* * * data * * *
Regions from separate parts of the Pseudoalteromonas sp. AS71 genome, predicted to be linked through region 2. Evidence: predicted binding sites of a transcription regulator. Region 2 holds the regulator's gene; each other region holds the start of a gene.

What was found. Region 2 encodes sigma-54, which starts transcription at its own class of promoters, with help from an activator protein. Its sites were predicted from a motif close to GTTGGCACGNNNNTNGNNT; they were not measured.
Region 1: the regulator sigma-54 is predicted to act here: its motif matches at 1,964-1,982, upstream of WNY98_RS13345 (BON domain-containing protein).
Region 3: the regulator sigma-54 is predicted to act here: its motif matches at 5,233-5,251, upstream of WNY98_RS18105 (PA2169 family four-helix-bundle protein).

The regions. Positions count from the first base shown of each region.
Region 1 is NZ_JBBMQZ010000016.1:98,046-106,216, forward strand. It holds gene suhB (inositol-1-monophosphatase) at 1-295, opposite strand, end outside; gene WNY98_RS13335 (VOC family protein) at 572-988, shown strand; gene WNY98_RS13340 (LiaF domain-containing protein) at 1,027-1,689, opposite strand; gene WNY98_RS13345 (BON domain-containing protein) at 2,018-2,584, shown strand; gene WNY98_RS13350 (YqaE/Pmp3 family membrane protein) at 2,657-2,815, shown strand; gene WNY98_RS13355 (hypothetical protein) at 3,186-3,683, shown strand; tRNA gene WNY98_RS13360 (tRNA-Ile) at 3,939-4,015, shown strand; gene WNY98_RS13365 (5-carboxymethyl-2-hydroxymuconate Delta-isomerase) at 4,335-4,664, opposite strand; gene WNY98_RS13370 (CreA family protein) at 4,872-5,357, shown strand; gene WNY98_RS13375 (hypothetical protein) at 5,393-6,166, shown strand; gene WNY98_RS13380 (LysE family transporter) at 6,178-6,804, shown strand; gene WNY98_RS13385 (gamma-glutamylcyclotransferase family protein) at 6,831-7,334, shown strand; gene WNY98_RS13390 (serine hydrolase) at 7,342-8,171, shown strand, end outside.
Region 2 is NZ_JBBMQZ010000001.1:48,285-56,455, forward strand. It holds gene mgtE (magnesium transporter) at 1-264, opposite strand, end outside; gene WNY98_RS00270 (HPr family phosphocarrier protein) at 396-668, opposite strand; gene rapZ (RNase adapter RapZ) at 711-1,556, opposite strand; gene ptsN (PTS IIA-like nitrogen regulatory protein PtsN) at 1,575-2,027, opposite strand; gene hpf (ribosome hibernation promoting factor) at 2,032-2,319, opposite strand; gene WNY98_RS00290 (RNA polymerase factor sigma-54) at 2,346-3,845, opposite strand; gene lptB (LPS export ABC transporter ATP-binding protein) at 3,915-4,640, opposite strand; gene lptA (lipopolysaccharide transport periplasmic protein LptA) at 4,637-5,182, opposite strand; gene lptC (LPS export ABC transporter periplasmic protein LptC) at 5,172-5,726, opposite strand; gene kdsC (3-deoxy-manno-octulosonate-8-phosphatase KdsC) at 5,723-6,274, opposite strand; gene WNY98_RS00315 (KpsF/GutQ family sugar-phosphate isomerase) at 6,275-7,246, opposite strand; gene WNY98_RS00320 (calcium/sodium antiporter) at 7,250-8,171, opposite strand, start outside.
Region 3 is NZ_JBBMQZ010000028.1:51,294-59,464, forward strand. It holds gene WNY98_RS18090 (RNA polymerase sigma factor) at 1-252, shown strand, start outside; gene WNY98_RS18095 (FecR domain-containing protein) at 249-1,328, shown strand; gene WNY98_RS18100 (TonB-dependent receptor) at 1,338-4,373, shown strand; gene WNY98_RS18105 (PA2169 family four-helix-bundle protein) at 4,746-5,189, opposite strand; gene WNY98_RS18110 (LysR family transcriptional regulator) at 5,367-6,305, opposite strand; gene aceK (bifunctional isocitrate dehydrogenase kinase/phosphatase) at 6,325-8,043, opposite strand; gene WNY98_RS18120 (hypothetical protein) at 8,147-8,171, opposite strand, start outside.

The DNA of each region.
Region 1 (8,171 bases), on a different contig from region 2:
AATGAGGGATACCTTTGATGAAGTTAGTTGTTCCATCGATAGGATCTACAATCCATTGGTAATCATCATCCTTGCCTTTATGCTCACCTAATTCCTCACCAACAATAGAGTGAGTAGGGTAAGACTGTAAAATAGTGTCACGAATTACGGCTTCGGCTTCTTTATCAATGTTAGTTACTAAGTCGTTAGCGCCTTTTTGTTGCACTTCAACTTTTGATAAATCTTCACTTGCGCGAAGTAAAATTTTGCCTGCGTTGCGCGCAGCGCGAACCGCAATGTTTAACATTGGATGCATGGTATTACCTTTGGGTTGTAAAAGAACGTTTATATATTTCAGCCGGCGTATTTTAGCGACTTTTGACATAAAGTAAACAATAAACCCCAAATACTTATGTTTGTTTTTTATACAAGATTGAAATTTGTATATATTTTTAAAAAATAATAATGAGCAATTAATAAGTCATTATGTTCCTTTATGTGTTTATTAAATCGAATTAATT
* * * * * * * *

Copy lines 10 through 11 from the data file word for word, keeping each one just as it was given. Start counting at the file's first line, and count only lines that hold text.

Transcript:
Region 1 (8,171 bases), on a different contig from region 2:
AATGAGGGATACCTTTGATGAAGTTAGTTGTTCCATCGATAGGATCTACAATCCATTGGTAATCATCATCCTTGCCTTTATGCTCACCTAATTCCTCACCAACAATAGAGTGAGTAGGGTAAGACTGTAAAATAGTGTCACGAATTACGGCTTCGGCTTCTTTATCAATGTTAGTTACTAAGTCGTTAGCGCCTTTTTGTTGCACTTCAACTTTTGATAAATCTTCACTTGCGCGAAGTAAAATTTTGCCTGCGTTGCGCGCAGCGCGAACCGCAATGTTTAACATTGGATGCATGGTATTACCTTTGGGTTGTAAAAGAACGTTTATATATTTCAGCCGGCGTATTTTAGCGACTTTTGACATAAAGTAAACAATAAACCCCAAATACTTATGTTTGTTTTTTATACAAGATTGAAATTTGTATATATTTTTAAAAAATAATAATGAGCAATTAATAAGTCATTATGTTCCTTTATGTGTTTATTAAATCGAATTAATT